Approved by eNotes Editorial Team
An illustration of the letter 'A' in a speech bubbles

They represent two parts of Jing-Mei's life, which can be roughly divided in half. During the first half, she was very much the "Pleading Child," trying hard to please her mother by becoming a piano prodigy. Things didn't work out so well, however, when Jing-Mei performed disastrously during her big recital, which included a cack-handed rendition of "Pleading Child."

Since then, Jing-Mei has achieved a state of perfect contentment, as she's come to terms with who she really is. No longer under her mother's thumb, Jing-Mei doesn't have to live up to her demanding expectations anymore. Nevertheless, as she looks back upon her life, she realizes that, just as the piano piece "Perfectly Contented" followed on inevitably from "Pleading Child," so too did her present state of contentment arise out of her earlier troubles.

Approved by eNotes Editorial Team
An illustration of the letter 'A' in a speech bubbles

This is a great question! In this short story we have observed the conflict between Jing-Mei and her mother from its highs to its lows. This of course finds its climax in the piano recital and the bitter argument that happens afterwards. At the end of the story we advance forward a few years to Jing-Mei as an adult, after her, as she puts it, "failing her mother so many times", but each time "asserting my own will, my right to fall short of expectations." It is when her mother gives her the piano that Jing-Mei begins to change in her attitude. She describes the piano using an interesting metaphor, "a shiny trophy", because she had won it on her own terms and not her mother's.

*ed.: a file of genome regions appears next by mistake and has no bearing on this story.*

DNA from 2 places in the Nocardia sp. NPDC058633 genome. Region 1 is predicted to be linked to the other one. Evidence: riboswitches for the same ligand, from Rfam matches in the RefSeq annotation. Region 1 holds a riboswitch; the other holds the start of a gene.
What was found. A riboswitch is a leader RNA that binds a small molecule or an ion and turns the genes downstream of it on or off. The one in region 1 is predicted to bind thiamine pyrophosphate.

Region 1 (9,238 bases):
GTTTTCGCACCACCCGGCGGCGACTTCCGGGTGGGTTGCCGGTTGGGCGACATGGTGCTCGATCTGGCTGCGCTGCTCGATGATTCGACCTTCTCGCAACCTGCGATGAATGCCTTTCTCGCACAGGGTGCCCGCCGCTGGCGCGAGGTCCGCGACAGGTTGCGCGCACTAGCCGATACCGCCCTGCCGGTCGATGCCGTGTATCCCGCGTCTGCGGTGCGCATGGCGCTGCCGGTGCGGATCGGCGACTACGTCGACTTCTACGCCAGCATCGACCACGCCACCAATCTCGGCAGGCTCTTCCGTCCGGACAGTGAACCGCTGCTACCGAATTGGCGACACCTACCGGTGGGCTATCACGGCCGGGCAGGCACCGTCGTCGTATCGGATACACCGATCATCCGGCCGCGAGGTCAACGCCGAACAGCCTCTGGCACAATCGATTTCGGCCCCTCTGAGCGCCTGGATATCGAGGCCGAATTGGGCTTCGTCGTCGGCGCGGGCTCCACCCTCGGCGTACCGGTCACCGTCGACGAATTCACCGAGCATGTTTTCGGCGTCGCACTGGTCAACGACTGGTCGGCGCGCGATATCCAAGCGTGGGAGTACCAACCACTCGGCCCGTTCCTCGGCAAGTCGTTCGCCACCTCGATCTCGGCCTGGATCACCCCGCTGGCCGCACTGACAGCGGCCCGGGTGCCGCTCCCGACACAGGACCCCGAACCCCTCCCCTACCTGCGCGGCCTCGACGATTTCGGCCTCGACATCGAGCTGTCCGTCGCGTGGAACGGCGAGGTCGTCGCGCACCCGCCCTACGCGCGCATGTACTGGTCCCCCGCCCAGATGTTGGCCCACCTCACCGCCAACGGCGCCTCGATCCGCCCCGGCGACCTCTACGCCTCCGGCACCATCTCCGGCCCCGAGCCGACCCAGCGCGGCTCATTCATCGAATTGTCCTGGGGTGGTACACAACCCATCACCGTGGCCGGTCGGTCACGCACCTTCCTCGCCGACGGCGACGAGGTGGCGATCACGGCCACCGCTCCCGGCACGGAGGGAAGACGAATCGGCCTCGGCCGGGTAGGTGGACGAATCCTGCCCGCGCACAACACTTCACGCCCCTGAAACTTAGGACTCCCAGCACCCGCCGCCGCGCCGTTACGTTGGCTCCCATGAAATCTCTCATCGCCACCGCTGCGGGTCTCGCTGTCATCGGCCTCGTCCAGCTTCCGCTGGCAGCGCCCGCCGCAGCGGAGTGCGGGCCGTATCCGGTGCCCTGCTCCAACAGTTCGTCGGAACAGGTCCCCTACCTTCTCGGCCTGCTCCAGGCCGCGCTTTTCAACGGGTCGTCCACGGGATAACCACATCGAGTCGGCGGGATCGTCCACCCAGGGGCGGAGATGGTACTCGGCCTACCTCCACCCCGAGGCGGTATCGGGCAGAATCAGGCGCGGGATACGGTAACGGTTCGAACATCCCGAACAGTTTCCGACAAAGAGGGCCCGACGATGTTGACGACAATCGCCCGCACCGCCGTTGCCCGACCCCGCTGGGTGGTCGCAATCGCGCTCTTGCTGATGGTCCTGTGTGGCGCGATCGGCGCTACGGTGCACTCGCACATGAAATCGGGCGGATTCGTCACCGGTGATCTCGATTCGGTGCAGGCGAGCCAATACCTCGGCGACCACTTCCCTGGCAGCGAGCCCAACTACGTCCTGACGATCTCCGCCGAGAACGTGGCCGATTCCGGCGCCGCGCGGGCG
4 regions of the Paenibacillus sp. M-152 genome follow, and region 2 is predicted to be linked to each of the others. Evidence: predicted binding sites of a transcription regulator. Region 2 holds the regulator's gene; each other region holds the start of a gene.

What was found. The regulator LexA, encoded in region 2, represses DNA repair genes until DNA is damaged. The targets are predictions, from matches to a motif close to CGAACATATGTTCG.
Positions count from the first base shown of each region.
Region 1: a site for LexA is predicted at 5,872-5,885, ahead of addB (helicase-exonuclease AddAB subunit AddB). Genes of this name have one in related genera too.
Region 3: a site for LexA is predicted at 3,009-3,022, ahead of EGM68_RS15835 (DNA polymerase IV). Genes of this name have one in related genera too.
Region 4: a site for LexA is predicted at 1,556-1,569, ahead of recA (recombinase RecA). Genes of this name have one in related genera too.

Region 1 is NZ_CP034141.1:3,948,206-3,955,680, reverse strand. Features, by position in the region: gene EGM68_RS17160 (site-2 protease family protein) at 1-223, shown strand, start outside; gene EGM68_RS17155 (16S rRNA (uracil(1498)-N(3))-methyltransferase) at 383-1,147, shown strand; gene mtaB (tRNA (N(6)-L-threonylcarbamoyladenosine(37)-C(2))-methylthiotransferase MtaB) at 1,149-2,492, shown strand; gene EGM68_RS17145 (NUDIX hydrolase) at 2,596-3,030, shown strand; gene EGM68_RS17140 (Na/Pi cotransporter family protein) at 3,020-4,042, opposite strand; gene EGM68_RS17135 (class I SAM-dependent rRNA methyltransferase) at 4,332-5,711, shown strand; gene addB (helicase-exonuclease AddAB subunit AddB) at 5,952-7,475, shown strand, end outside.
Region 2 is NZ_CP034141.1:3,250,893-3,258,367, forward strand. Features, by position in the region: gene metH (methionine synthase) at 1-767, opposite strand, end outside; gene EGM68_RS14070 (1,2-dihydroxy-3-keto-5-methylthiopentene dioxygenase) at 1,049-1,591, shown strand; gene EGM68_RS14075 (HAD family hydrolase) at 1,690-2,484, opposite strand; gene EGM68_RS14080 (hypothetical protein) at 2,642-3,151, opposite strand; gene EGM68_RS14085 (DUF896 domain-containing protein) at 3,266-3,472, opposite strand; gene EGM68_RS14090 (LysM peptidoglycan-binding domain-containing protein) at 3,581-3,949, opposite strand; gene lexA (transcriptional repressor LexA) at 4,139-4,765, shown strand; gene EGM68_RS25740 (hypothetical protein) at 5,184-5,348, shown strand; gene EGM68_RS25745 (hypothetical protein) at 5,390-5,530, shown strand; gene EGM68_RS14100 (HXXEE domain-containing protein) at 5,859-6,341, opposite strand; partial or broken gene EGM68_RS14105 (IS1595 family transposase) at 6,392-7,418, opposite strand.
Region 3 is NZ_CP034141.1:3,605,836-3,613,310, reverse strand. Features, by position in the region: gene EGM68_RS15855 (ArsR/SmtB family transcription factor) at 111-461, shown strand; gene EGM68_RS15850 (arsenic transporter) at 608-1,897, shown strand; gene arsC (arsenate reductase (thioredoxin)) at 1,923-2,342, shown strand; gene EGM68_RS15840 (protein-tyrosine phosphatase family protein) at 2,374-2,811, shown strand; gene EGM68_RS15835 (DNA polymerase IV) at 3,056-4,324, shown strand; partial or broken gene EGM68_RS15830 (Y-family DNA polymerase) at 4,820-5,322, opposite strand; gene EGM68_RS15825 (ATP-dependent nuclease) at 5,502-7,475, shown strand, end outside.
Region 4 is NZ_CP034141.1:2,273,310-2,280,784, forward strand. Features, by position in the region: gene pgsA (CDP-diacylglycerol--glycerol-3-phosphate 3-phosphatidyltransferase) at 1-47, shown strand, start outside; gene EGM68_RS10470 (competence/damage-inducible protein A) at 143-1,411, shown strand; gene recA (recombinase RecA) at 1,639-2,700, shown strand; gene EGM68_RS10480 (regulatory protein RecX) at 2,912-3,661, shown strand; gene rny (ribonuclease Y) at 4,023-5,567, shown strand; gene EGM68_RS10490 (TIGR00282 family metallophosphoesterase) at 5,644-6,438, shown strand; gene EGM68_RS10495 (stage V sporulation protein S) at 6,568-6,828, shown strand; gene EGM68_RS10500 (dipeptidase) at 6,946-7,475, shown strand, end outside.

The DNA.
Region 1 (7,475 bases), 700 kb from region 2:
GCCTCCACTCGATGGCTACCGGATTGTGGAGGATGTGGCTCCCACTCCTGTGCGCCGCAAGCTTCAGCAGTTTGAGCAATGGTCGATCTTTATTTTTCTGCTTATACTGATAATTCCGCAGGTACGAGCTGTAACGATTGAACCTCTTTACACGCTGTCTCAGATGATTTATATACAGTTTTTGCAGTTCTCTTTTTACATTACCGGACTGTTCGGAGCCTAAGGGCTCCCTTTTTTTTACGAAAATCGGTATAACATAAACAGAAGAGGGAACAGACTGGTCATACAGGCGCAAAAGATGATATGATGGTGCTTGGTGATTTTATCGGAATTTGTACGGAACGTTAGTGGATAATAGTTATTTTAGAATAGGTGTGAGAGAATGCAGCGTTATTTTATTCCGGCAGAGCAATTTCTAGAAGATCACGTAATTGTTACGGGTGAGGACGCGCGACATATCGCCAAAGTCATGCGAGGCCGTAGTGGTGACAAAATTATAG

At the end, Jing-Mei receives the piano and she beings to play "Pleading Child" again. The last paragraph is worthy of some serious analysis:

And for the first time, or so it seemed, I noticed the piece on the right-hand side. It was called "Perfectly Contented." I tried to play this one as well. It had a lighter melody but the same flowing rhythm and turned out to be quite easy. "Pleading Child" was shorter but slower; "Perfectly Contented" was longer but faster. And after I played them both a few times, I realised they were two halves of the same song.

Jing-Mei realises that just as these two pieces of music go together inseparably, being "two halves of the same song", so in her life, the stage of "Pleading Child", which interestingly is described as short but slow, is inextricably linked to "Perfectly Contented", which was longer and faster. Jing-Mei, through her childhood was the "Pleading Child", wanting her mother's attention and praise, and now, as an adult, she has reached the stage of being "Perfectly Contented", knowing who she is as an adult and being happy in her identity. However, what she realises is that she can't have one without the other - both are irreplaceable parts of life's journey.

Approved by eNotes Editorial Team